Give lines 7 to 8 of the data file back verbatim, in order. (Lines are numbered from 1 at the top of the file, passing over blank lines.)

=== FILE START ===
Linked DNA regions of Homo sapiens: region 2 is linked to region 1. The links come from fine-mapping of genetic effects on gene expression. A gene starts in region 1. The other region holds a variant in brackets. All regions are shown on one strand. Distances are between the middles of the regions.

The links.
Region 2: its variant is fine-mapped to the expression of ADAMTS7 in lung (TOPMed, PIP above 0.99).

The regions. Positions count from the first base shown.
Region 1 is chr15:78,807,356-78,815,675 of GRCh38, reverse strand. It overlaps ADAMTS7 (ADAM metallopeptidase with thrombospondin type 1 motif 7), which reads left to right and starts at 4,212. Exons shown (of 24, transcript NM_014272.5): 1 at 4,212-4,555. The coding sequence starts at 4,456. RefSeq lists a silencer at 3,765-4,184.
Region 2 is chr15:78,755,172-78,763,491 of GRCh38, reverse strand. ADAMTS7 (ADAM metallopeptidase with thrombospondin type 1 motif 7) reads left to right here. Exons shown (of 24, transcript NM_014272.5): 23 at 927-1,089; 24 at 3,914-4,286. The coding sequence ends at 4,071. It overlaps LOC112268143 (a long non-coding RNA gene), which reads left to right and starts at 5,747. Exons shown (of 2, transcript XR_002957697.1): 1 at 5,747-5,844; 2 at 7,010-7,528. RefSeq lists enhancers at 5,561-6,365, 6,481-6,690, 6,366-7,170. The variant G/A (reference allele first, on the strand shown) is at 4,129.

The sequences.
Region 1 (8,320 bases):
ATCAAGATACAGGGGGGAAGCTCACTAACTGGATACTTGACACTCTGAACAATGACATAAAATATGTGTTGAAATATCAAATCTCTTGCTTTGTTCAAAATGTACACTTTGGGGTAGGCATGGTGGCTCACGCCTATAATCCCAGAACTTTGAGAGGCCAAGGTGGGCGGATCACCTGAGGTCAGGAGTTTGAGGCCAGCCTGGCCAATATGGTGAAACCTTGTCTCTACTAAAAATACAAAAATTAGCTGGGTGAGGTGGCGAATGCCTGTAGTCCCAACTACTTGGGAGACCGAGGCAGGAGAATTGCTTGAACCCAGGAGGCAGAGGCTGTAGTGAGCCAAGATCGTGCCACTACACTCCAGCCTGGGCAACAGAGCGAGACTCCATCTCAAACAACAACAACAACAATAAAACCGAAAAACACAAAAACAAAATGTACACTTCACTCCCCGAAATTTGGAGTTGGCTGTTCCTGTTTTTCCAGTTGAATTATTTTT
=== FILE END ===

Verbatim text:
The sequences.
Region 1 (8,320 bases):